A good starting point is to review the financial health of the agency. It is relatively easy and it will need to be done for taxes anyway. For the financial review, one of course would need income statements and balance sheets. Don’t forget to obtain the accounts receivable and account payable reports.
Is the existing staff operating efficiently? Is the agency properly staffed? The best way to answer these questions is to review workloads and agency productivity. Keep in mind the single biggest factor in a profitable firm is a productive staff.
Start with the collection of the following: 1) an employee list including the percentage of time each employee (and owners) spends on production, service, administration and management; 2) compensation for each employee; and 3) commissions and number of accounts each CSR handles.
New Sales Review
An obvious key indicator to the success of an agency is new sales. New sales are a function of the effective use of agency resources. Collect sales information (new sales and total book of business) by producer and the agency overall.
Calculate “Hit Ratios.” Poor hit ratios will end up costing the agency money and wastes the time of both producers and staff. The technique of producers with low hit ratios needs to be checked and adjusted. Often, the producer fails to pre-qualify the prospect.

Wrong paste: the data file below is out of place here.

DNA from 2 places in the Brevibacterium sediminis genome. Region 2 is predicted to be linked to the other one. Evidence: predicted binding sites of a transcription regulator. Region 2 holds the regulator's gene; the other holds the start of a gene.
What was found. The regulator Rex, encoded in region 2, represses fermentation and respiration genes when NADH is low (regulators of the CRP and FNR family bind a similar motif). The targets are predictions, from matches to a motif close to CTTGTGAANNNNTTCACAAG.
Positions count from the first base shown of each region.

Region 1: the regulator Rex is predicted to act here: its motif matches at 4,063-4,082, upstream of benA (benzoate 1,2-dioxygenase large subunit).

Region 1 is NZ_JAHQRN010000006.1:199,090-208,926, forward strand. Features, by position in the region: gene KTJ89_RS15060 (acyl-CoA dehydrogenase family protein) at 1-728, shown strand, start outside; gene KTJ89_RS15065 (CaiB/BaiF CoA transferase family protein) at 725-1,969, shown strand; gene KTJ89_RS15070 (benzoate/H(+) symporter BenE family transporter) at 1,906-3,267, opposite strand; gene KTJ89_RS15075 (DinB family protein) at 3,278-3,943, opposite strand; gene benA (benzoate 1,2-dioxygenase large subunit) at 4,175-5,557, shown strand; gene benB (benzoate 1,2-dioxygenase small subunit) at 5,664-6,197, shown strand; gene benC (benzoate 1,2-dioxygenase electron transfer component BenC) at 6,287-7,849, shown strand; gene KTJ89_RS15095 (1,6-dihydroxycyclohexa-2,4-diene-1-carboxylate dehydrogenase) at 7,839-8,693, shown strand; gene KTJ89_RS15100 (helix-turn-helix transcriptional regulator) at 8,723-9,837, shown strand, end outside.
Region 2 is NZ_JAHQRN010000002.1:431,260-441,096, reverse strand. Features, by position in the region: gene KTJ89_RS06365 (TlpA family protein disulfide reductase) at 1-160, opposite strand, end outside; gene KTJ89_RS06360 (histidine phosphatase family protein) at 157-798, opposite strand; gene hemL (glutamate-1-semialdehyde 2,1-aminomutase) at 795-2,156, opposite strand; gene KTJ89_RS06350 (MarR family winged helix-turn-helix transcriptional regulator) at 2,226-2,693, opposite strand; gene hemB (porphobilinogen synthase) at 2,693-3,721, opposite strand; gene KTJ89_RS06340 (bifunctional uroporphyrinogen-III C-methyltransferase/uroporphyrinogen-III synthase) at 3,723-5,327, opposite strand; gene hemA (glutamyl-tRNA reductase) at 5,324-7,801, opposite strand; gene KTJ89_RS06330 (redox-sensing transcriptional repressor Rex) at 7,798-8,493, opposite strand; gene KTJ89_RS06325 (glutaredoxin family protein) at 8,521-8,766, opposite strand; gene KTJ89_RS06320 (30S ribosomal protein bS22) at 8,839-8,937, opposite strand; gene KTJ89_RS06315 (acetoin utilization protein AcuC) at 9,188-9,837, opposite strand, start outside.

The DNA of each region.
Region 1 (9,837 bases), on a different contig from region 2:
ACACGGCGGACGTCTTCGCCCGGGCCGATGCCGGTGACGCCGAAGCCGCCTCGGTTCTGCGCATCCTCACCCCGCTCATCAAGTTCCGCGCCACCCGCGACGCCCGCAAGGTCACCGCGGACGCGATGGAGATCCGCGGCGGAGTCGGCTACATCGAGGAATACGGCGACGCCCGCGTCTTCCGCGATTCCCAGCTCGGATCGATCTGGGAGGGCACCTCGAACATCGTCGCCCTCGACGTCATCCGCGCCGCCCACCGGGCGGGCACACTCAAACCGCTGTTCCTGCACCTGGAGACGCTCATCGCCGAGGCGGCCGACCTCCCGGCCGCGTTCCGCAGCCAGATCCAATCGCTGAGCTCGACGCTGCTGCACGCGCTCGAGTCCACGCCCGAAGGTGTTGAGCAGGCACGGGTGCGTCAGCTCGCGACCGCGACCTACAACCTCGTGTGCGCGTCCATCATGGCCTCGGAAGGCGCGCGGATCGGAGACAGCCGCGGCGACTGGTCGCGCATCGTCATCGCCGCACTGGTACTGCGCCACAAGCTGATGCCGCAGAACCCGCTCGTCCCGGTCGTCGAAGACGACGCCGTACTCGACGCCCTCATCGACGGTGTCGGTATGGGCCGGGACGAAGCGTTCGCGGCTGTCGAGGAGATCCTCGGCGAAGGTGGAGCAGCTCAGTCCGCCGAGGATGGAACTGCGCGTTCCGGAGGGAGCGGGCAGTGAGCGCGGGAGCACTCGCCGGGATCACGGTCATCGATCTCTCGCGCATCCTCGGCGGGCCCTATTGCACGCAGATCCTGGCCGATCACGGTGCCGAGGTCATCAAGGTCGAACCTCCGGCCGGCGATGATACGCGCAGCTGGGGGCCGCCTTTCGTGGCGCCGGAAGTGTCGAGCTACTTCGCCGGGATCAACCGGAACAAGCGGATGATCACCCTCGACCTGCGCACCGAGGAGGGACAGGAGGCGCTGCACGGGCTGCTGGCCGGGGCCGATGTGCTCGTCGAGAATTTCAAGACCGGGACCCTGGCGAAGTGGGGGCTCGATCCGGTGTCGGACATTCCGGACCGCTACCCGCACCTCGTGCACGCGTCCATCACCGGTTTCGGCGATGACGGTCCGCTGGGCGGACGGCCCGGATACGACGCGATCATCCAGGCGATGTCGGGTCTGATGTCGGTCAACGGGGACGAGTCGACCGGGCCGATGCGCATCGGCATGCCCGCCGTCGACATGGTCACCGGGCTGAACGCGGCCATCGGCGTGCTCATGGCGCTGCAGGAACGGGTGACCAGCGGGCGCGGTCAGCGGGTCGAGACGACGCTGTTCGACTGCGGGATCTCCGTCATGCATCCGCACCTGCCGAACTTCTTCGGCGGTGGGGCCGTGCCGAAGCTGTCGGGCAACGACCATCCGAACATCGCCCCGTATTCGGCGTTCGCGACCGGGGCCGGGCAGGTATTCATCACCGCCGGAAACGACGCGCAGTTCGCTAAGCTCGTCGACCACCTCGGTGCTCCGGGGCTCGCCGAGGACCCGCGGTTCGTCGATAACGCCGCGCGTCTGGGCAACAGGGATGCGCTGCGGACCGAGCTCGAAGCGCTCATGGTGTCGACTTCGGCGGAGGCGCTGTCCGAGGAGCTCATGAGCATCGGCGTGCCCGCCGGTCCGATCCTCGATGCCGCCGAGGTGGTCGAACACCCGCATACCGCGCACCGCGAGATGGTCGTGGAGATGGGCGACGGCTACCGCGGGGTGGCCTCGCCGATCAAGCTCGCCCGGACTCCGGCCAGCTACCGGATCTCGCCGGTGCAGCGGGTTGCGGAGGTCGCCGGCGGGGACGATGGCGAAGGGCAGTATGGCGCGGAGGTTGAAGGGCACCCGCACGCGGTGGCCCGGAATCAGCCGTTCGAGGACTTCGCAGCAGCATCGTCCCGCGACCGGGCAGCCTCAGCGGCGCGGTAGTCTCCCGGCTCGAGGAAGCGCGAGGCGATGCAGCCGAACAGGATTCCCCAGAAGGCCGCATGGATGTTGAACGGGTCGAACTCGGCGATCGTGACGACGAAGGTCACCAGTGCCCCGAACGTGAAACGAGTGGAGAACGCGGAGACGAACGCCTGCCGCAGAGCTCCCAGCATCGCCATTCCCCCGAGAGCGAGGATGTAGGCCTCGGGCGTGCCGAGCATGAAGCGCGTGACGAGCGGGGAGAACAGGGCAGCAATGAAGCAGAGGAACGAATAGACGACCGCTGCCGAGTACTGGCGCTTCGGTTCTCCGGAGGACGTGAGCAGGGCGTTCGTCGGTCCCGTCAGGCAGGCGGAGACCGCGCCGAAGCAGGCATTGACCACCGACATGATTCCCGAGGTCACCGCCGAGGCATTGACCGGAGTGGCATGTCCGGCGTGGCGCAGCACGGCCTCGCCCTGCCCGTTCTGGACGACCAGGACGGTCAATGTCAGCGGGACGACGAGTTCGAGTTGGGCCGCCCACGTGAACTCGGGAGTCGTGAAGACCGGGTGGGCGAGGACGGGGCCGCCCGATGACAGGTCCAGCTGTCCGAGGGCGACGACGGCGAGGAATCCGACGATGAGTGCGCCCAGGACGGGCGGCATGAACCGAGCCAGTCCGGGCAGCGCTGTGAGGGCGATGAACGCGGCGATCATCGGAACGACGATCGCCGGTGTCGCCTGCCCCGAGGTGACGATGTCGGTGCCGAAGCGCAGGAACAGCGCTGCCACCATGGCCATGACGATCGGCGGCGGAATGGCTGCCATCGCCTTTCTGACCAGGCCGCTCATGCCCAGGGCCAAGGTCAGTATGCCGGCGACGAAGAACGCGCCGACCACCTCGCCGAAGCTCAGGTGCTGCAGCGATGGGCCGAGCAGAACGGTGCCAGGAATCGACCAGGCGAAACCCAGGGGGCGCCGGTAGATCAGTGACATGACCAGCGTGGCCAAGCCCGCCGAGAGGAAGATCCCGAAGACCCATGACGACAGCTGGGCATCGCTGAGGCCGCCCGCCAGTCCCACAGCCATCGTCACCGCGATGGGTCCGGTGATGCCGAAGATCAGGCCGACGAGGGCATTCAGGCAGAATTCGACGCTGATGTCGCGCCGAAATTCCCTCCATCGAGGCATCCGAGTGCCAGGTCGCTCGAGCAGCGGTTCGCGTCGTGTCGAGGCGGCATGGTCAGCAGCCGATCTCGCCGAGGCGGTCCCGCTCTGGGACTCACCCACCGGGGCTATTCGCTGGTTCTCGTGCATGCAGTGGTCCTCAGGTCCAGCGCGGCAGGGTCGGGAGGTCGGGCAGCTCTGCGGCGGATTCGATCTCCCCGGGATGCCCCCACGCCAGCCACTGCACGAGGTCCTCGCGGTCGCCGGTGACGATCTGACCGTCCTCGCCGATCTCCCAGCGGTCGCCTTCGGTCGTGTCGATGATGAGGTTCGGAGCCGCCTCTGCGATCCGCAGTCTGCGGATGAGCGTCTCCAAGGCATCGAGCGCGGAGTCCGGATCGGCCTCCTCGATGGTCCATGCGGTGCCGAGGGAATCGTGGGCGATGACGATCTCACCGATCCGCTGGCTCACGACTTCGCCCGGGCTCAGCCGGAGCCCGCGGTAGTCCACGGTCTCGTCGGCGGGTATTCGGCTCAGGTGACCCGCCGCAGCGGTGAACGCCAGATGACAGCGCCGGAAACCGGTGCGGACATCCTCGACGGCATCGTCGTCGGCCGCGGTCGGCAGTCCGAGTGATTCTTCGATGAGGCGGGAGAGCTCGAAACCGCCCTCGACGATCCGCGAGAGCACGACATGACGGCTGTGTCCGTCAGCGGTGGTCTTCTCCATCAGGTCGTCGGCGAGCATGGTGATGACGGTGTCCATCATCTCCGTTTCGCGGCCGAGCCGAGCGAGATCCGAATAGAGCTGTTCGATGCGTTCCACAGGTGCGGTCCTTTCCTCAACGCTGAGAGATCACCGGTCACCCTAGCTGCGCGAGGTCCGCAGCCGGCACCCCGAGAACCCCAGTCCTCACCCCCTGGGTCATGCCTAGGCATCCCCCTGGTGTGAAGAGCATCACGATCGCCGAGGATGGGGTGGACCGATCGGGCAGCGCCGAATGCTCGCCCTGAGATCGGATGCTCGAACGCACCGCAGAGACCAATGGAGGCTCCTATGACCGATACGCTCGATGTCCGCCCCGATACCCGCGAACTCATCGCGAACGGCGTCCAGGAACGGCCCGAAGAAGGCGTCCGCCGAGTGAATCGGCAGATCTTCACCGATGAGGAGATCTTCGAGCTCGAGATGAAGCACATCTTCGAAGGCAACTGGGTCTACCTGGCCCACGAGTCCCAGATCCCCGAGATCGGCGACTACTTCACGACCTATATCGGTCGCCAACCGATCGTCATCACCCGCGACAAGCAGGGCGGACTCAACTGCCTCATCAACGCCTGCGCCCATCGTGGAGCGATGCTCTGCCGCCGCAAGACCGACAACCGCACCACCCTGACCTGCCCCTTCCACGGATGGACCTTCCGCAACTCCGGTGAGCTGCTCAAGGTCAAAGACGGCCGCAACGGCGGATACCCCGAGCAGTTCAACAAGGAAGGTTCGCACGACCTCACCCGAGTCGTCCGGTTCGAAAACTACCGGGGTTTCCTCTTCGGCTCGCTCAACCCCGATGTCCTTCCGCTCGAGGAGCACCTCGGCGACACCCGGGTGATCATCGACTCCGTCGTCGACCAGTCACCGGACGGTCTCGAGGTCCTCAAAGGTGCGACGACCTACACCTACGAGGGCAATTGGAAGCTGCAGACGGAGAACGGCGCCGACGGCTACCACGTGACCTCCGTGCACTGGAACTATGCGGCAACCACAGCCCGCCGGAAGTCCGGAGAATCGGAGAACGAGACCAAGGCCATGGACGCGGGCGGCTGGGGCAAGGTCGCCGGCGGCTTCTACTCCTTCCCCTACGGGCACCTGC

Calculate the attrition rate for the agency and each producer. Keep in mind that even if an agency has tremendous sales, if there is a significant loss of business through attrition, the effort for new sales is like digging out of a collapsing hole.
Book of Business Composition
So now that the agency sales are understood, it helps to find out what exactly was sold. What is the composition of the agency’s book of business by line of business: personal, commercial, life, group benefits, program business, etc.? Calculate the average size of account for each line. Also, how much of the agency business comes from the top 10 accounts? Finally, analyze what the distribution of business is by industry.
The review should evaluate if the mix of business is healthy for the agency. Niche selling is usually more profitable, however, it is also riskier. If the agency has a lot of small accounts, then the procedures in place for selling and servicing them are critical in order to make a profit.
Make sure that producers concentrate on larger accounts. Streamlining a producer’s book by removing small and non-conforming accounts to a Small Accounts Department or CSR to handle will work wonders in their ability to focus on new sales.
The last area to check out is the agency’s markets and the relationship with them. List all the carriers with their volumes, commission rates (or commissions), loss ratios and contingents received. Analyze how the agency’s book of business stacks up with the existing markets.
Compare all the carriers and the products that the agency has with the top 15 industry groups the agency writes (e.g. manufacturers, retail, contractors, etc.). What are the strengths and weaknesses?
The Final Report
Look for a second opinion on the final findings by soliciting the input from key staff and outside advisors.
Owners that are too busy to reflect on their business’ performance will usually reach a plateau, since they do not have a firm foundation to build on. By making this effort to review agency performance there will be a noticeable improvement and the agency will enter into the strata of the high performing firms.